Women in large swaths of America are dying younger than they were a generation ago, reversing nearly a century of progress in public health and underscoring the rising toll of smoking and record obesity.
Nationwide, life expectancy for American men and women has risen over the past two decades, and some U.S. communities still boast life expectancies as long as any in the world, according to newly released data. But over the past decade, the nation has experienced a widening gap between the most and least healthy places to live. In some parts of the United States, men and women are dying younger on average than their counterparts in nations such as Syria, Panama and Vietnam.
Baltimore remains among the areas with the lowest life expectancies, though improvements accelerated at twice the national average during the most recent decade studied.
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Overall, America is falling further behind other industrialized nations, many of which have also made greater strides cutting child mortality and reducing preventable deaths.
In 737 U.S. counties, life expectancies for women actually declined between 1997 and 2007. For life expectancy to decline in a developed nation is rare. Setbacks on this scale have not been seen in the U.S. since the Spanish influenza epidemic of 1918, according to demographers.
"There are just lots of places where things are getting worse," said Dr. Christopher Murray, director of the Institute for Health Metrics and Evaluation at the University of Washington, which conducted the research. "We're not keeping up."
The widening gulf between the healthiest and least healthy populations is partly due to wealth. But part of the gap appears to be attributable to cultural norms and differences in public health efforts, the researchers found.
Communities with large immigrant populations — Southern California, for example — fared considerably better than average despite relatively high poverty rates. The worst-performing counties were clustered primarily in Appalachia, the deep South and the lower Midwest. In those places, women died as much as a year younger in 2007 than women did a decade earlier. Life expectancy for women slipped 21/2 years in Madison County, Miss., which recorded the biggest regression.
A key finding of the data is that "inequality appears to be growing in the U.S.," said Eileen Crimmins, a gerontologist at the University of Southern California who also co-chaired the 2011 National Academies panel on life expectancies. "We are different than other countries." Researchers found substantially fewer geographic disparities in Great Britain, Canada and Japan, for example.
In general, men and women die youngest in poor, mostly rural parts of the South and in struggling urban centers like Philadelphia and St. Louis. In Baltimore, men on average live only 66.7 years.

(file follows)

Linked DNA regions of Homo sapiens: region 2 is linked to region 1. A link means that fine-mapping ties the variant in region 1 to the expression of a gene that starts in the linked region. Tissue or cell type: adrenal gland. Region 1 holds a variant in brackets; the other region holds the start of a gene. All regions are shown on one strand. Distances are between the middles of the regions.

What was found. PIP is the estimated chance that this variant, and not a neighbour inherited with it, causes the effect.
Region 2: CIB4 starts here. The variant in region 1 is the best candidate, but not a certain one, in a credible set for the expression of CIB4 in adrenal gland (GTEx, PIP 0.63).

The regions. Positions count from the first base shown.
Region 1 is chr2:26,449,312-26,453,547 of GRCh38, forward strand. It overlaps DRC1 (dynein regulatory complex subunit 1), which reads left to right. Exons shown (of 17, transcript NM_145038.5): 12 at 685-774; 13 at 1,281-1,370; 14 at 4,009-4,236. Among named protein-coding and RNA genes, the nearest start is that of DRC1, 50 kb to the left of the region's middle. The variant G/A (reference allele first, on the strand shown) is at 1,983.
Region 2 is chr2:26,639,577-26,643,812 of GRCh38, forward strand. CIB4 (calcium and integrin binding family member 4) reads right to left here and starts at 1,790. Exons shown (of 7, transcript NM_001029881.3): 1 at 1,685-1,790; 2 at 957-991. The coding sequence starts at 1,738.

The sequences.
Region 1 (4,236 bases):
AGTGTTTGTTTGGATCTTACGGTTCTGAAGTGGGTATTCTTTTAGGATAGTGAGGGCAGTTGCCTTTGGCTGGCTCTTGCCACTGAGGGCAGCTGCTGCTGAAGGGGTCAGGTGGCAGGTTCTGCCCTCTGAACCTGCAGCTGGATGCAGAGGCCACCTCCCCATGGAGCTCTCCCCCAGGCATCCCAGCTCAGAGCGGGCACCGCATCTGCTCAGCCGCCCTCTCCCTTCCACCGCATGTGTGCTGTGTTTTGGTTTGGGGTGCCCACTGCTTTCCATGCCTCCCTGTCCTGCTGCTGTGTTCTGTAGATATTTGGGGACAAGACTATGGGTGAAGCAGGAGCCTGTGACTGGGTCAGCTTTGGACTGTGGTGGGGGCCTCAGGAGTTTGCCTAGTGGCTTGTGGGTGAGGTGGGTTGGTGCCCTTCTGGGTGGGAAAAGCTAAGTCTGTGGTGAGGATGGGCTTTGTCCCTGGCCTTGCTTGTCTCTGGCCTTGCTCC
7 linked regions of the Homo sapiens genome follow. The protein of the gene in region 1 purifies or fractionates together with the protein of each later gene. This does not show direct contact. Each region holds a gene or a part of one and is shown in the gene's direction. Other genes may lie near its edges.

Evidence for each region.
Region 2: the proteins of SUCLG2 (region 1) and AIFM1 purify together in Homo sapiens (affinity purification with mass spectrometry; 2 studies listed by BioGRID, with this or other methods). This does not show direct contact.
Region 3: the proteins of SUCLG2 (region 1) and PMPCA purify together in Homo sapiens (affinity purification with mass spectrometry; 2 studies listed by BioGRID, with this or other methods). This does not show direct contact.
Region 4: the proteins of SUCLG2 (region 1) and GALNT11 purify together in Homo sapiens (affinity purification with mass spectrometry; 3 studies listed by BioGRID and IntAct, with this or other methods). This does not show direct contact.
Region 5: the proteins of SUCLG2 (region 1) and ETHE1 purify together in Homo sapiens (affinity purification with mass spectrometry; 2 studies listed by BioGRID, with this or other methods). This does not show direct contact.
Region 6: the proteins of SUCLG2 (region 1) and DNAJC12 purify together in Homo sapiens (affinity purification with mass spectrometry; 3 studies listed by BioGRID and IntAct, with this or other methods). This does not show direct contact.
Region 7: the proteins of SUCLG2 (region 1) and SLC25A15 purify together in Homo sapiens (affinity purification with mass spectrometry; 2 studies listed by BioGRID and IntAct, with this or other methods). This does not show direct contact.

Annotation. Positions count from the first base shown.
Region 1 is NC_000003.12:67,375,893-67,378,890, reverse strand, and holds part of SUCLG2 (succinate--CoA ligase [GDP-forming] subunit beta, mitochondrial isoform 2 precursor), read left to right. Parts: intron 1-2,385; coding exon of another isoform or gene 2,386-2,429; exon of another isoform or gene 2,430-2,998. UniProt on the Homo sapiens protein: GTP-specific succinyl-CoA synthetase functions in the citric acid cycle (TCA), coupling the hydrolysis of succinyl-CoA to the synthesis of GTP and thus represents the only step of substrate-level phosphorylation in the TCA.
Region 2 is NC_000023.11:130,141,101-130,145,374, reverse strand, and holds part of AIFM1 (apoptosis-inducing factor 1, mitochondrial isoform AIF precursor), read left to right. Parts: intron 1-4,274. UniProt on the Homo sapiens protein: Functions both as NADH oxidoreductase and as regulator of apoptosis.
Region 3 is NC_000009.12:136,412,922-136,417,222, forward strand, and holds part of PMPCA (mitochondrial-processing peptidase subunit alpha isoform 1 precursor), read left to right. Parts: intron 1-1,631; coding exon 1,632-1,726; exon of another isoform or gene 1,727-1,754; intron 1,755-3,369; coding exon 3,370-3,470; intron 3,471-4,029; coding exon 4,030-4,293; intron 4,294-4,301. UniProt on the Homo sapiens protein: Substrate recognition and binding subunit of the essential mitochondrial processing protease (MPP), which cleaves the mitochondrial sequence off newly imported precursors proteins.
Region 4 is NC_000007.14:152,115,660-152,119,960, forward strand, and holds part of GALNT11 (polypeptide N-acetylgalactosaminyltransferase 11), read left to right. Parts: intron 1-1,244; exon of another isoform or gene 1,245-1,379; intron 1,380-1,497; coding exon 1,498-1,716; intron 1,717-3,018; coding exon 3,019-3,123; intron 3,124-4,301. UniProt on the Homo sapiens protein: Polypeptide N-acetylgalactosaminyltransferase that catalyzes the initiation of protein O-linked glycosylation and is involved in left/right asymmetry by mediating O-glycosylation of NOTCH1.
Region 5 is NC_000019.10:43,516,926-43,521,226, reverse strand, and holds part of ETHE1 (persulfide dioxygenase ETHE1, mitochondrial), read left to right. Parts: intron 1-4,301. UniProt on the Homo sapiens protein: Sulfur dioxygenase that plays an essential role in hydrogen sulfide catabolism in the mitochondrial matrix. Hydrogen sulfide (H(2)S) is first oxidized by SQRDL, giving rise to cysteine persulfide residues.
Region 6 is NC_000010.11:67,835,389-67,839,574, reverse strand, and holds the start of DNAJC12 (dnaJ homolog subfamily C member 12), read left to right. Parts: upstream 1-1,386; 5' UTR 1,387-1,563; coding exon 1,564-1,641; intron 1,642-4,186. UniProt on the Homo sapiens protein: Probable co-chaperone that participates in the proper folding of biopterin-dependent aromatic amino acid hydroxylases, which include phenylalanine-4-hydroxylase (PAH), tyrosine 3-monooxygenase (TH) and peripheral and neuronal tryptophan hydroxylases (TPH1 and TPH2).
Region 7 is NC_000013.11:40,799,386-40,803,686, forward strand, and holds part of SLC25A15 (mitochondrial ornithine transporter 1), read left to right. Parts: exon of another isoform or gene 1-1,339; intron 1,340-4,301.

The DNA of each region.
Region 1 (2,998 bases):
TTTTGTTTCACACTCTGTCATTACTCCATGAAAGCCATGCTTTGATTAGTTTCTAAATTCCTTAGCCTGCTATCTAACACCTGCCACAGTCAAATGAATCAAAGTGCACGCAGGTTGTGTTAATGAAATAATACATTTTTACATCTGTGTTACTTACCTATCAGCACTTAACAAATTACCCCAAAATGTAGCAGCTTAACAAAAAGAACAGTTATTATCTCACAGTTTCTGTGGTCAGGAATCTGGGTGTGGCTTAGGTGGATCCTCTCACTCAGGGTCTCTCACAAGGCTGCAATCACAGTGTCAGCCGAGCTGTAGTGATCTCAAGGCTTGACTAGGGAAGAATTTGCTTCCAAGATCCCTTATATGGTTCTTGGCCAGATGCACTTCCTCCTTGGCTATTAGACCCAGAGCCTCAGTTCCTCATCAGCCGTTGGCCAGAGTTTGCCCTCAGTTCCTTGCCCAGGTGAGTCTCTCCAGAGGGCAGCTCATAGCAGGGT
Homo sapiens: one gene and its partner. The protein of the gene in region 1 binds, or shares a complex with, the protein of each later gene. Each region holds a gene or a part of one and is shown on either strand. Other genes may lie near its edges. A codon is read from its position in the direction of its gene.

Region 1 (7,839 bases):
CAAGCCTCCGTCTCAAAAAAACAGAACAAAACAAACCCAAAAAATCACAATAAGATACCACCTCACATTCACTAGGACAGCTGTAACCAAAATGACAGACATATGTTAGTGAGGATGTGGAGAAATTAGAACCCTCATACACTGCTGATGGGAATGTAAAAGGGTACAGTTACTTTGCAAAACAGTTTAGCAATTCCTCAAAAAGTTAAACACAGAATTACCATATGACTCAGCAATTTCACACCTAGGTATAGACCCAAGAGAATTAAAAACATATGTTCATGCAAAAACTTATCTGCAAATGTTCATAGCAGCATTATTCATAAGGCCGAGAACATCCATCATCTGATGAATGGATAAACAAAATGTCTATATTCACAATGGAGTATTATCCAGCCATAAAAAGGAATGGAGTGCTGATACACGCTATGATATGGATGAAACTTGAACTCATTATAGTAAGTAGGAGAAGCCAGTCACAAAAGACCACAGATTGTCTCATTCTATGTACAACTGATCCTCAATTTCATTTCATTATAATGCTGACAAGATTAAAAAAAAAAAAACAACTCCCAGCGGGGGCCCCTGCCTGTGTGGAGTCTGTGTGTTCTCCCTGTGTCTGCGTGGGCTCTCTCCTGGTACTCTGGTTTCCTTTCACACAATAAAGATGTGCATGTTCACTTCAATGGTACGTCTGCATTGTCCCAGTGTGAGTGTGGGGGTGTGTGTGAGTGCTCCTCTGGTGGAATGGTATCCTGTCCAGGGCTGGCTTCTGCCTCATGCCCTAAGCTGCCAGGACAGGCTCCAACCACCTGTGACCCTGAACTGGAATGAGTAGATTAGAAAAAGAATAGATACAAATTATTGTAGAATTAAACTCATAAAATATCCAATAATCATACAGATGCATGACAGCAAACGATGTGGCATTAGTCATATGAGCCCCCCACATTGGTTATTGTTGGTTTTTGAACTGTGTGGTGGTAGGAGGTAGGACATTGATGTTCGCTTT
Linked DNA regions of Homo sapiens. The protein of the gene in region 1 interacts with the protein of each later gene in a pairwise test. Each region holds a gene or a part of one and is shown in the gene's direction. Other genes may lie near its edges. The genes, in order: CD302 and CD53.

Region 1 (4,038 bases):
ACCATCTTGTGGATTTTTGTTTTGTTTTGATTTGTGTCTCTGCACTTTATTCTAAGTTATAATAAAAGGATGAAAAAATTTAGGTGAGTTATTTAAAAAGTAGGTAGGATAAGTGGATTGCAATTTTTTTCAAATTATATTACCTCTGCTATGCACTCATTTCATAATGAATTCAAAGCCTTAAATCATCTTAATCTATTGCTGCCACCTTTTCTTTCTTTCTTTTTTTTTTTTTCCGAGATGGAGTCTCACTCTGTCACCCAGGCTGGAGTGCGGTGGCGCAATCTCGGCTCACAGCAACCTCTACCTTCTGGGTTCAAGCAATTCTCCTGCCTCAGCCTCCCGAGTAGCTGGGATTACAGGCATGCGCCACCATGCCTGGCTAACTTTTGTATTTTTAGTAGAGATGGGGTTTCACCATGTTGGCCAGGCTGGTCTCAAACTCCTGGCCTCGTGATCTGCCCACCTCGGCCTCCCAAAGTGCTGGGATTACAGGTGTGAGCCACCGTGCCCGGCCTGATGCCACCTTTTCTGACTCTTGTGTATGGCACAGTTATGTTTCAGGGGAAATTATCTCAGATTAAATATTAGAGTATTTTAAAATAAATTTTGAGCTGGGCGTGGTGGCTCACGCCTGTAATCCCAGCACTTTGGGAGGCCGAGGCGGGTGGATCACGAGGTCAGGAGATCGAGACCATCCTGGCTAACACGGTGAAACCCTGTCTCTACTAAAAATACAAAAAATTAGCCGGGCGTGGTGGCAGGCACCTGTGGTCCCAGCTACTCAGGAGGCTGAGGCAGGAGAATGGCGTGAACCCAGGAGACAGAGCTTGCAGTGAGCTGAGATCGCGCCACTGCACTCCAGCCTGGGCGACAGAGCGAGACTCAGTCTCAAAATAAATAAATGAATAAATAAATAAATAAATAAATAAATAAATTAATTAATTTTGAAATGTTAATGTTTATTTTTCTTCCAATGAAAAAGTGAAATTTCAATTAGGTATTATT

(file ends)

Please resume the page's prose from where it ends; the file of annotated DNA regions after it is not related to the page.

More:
By contrast, Americans in affluent counties near Washington, the San Francisco Bay Area and elsewhere have among the longest life expectancies in the world, outpacing even international leaders such as Japan and Switzerland.
The state and Baltimore's health officials have long recognized that those in the wealthier suburbs live longer and so do those in wealthier city neighborhoods.
For example, average life expectancy in Hollins Market is 20 years shorter than in wealthier Roland Park.
Dr. Oxiris Barbot, city health commissioner, said it amounts to a lot of "preventable death."
The city has adopted programs over the years to address the disparities, and Barbot recently unveiled a new program called Healthy Baltimore 2015 that seeks to involve most neighborhood, hospitals, businesses and faith organizations in the city. It sets specific goals for reducing the prevalence of Baltimore's most pervasive killers, such as HIV infection, heart disease and smoking.
"The fact that Baltimore City and cities like it continue to have shorter life expectancies than other areas draws attention to the fact that what we do in addressing the public health challenges has to go beyond the traditional health models," Barbot said. "We need to address the social determinants of health and adopt a health-in-all-policies approach."
That approach has already helped the statistics, said Frances B. Phillips, a deputy secretary of the state Department of Health and Mental Hygiene. The University of Washington report showed a jump in life expectancy of 4.1 years for men in Baltimore and 2.2 years for women in the decade ending in 2007 — about twice the national average.
Since then, Phillips said, the state's own data show that life expectancy for men and women in the state increased to 72.9 years in 2008-2009 from 72.4 years in 2006-2008.
She said the city and state have to continue focusing on access to health care, but also social and environmental factors, particularly in less affluent neighborhoods.
For now, she said, "Your ZIP code represents so many influences and opportunities you have to stay healthy or not."